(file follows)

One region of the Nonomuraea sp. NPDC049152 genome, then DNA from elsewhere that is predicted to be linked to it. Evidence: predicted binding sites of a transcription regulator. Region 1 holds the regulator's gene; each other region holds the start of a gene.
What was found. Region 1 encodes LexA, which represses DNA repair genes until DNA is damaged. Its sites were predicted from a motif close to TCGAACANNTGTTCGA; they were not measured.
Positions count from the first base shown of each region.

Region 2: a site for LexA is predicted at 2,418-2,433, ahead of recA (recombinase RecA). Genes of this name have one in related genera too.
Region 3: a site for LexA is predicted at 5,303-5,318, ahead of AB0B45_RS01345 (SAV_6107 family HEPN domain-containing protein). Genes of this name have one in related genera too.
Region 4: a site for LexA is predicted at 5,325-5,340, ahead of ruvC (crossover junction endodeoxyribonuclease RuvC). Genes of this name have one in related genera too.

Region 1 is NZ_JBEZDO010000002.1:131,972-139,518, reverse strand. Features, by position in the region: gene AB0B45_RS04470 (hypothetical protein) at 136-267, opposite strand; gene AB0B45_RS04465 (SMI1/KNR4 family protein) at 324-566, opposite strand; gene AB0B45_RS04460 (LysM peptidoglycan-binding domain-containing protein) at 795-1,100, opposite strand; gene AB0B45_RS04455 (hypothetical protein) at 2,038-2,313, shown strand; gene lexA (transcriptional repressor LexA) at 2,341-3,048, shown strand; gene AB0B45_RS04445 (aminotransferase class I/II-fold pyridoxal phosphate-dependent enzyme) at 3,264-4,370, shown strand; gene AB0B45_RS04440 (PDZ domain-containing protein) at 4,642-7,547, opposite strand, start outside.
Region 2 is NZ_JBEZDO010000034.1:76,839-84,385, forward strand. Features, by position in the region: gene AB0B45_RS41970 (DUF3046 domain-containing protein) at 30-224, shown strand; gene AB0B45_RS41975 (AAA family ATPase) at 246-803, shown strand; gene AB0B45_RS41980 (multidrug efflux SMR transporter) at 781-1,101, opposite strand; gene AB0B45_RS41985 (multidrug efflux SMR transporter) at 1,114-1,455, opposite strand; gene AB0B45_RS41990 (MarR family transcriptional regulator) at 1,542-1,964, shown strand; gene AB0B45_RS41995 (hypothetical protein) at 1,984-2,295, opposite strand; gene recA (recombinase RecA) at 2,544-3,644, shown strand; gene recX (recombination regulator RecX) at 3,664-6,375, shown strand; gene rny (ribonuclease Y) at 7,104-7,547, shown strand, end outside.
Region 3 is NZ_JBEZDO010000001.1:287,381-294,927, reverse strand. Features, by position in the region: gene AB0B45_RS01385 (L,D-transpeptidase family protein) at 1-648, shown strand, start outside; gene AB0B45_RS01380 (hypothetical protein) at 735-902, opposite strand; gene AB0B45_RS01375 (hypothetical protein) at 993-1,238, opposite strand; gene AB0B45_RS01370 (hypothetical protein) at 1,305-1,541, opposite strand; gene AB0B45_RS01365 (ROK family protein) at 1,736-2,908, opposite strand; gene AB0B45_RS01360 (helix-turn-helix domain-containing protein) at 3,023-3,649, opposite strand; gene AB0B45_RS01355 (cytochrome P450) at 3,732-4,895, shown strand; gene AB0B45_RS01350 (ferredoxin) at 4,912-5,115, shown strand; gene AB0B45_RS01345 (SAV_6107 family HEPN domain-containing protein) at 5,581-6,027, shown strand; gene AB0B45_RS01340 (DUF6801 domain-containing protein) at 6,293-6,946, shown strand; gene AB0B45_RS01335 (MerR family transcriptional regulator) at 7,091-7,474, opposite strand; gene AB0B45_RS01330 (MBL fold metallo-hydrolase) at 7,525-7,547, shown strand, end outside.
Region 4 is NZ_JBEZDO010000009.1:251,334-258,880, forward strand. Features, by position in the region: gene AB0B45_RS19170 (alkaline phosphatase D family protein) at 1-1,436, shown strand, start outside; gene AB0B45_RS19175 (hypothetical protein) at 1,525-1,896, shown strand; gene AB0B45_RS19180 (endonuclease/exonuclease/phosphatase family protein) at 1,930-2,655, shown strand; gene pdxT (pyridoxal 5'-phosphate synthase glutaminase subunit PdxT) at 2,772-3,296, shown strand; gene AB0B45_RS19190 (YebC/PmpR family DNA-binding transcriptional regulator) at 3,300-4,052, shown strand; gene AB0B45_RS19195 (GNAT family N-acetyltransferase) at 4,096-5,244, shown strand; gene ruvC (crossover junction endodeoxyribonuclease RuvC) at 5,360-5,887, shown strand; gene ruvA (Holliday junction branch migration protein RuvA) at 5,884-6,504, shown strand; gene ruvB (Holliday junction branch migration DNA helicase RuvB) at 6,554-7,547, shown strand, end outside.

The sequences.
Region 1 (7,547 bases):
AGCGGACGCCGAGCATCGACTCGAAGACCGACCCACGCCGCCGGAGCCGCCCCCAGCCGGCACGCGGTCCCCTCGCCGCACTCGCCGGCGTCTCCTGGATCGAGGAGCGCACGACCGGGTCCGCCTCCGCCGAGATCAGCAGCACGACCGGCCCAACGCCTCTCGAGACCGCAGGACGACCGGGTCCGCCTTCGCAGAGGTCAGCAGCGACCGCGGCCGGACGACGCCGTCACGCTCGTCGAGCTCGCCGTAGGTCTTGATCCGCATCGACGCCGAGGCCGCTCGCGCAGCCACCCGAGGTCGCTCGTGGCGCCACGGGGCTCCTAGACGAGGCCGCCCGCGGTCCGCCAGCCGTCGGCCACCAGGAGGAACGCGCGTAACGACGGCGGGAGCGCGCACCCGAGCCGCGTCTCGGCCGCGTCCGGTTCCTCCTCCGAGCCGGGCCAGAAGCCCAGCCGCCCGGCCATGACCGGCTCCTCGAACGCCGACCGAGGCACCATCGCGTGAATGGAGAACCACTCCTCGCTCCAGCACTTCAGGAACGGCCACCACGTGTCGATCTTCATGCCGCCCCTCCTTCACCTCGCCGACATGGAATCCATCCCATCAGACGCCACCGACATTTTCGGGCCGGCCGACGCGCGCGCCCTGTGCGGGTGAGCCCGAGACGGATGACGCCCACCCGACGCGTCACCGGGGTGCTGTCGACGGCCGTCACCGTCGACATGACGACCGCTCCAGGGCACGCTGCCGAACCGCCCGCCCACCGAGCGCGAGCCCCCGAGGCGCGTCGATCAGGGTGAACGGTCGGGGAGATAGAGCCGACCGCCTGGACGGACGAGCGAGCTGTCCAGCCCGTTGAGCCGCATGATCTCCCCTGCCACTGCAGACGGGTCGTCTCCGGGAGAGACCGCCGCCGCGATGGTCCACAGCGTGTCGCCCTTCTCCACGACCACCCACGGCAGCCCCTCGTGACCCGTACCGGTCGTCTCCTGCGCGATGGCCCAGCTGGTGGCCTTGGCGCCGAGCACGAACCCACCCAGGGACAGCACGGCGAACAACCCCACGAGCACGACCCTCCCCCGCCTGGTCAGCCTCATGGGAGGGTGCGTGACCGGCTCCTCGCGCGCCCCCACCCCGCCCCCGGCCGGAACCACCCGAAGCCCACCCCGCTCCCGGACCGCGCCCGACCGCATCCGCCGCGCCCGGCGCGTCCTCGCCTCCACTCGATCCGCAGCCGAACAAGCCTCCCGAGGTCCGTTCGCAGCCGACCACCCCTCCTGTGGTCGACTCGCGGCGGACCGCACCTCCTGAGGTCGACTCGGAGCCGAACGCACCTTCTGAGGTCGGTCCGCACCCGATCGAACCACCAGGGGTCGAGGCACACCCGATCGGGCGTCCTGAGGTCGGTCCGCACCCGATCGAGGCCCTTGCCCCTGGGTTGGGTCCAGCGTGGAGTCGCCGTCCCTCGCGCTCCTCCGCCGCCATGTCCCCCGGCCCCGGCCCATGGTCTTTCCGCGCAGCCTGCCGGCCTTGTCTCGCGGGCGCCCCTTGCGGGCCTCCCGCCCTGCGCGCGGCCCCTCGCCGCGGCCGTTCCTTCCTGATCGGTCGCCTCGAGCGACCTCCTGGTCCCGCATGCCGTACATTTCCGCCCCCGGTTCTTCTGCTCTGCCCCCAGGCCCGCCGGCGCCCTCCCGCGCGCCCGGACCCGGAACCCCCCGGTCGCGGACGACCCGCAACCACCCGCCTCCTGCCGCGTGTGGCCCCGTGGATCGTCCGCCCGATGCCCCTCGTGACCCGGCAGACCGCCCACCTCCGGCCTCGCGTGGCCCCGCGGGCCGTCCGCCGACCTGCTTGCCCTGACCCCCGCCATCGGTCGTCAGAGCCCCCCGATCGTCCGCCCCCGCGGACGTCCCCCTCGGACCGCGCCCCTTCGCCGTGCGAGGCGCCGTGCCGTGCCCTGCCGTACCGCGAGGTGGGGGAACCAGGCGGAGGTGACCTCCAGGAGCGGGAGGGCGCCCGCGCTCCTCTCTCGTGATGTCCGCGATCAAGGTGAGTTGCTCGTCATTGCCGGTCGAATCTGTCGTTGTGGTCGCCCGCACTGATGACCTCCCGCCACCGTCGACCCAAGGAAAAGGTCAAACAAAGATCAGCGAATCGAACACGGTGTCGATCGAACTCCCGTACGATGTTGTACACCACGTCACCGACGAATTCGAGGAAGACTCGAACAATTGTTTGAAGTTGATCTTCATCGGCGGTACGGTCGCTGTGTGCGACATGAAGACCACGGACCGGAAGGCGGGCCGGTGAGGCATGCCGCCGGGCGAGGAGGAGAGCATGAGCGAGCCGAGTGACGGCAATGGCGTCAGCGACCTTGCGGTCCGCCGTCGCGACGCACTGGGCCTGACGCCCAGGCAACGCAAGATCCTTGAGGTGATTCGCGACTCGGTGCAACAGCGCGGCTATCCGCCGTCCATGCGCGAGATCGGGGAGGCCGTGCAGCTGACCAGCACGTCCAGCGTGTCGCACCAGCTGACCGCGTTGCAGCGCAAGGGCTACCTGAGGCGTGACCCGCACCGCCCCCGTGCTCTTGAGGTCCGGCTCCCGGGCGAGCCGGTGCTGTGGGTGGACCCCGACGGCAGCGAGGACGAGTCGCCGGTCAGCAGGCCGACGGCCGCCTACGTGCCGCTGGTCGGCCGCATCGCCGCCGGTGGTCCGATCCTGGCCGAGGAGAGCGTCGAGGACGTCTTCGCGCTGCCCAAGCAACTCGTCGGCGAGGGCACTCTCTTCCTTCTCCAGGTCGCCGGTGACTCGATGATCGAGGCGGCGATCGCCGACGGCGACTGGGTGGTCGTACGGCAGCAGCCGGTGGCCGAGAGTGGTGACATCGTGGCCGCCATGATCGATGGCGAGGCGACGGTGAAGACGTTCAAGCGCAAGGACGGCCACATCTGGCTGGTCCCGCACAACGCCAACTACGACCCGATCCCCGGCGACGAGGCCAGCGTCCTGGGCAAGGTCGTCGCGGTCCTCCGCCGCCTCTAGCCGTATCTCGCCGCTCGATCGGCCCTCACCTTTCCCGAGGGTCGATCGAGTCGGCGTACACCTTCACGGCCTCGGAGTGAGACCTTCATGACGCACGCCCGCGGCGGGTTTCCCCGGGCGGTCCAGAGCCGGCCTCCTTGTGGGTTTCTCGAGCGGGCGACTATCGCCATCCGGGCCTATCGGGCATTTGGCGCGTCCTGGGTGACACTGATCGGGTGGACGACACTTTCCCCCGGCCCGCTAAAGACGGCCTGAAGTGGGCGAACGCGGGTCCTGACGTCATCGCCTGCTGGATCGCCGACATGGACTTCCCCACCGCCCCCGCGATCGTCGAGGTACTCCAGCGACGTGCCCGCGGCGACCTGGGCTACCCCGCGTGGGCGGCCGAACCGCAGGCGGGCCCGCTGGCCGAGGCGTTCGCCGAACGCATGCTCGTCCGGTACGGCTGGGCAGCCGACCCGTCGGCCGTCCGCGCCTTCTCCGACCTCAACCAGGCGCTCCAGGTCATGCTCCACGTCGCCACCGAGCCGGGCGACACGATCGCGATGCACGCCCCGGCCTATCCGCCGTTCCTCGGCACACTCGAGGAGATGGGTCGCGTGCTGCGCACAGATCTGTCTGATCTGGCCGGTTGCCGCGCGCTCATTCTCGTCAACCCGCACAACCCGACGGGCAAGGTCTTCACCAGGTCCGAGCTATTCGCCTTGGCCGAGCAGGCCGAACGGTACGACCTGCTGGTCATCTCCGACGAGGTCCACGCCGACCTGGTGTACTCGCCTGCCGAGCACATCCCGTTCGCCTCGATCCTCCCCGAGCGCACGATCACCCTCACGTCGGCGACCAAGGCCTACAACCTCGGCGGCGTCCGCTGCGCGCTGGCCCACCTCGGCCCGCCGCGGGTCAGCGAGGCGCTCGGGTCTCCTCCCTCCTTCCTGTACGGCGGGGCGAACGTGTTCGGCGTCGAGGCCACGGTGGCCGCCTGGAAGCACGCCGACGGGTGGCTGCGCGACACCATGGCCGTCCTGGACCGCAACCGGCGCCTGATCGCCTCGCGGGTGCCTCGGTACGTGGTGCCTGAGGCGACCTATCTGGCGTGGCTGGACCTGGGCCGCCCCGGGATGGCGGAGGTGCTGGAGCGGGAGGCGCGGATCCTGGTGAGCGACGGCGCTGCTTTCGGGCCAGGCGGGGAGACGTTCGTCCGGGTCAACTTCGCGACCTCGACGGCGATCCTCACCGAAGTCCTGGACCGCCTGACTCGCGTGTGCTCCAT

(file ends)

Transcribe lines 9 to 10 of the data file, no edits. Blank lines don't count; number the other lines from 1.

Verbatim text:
Region 3 is NZ_JBEZDO010000001.1:287,381-294,927, reverse strand. Features, by position in the region: gene AB0B45_RS01385 (L,D-transpeptidase family protein) at 1-648, shown strand, start outside; gene AB0B45_RS01380 (hypothetical protein) at 735-902, opposite strand; gene AB0B45_RS01375 (hypothetical protein) at 993-1,238, opposite strand; gene AB0B45_RS01370 (hypothetical protein) at 1,305-1,541, opposite strand; gene AB0B45_RS01365 (ROK family protein) at 1,736-2,908, opposite strand; gene AB0B45_RS01360 (helix-turn-helix domain-containing protein) at 3,023-3,649, opposite strand; gene AB0B45_RS01355 (cytochrome P450) at 3,732-4,895, shown strand; gene AB0B45_RS01350 (ferredoxin) at 4,912-5,115, shown strand; gene AB0B45_RS01345 (SAV_6107 family HEPN domain-containing protein) at 5,581-6,027, shown strand; gene AB0B45_RS01340 (DUF6801 domain-containing protein) at 6,293-6,946, shown strand; gene AB0B45_RS01335 (MerR family transcriptional regulator) at 7,091-7,474, opposite strand; gene AB0B45_RS01330 (MBL fold metallo-hydrolase) at 7,525-7,547, shown strand, end outside.
Region 4 is NZ_JBEZDO010000009.1:251,334-258,880, forward strand. Features, by position in the region: gene AB0B45_RS19170 (alkaline phosphatase D family protein) at 1-1,436, shown strand, start outside; gene AB0B45_RS19175 (hypothetical protein) at 1,525-1,896, shown strand; gene AB0B45_RS19180 (endonuclease/exonuclease/phosphatase family protein) at 1,930-2,655, shown strand; gene pdxT (pyridoxal 5'-phosphate synthase glutaminase subunit PdxT) at 2,772-3,296, shown strand; gene AB0B45_RS19190 (YebC/PmpR family DNA-binding transcriptional regulator) at 3,300-4,052, shown strand; gene AB0B45_RS19195 (GNAT family N-acetyltransferase) at 4,096-5,244, shown strand; gene ruvC (crossover junction endodeoxyribonuclease RuvC) at 5,360-5,887, shown strand; gene ruvA (Holliday junction branch migration protein RuvA) at 5,884-6,504, shown strand; gene ruvB (Holliday junction branch migration DNA helicase RuvB) at 6,554-7,547, shown strand, end outside.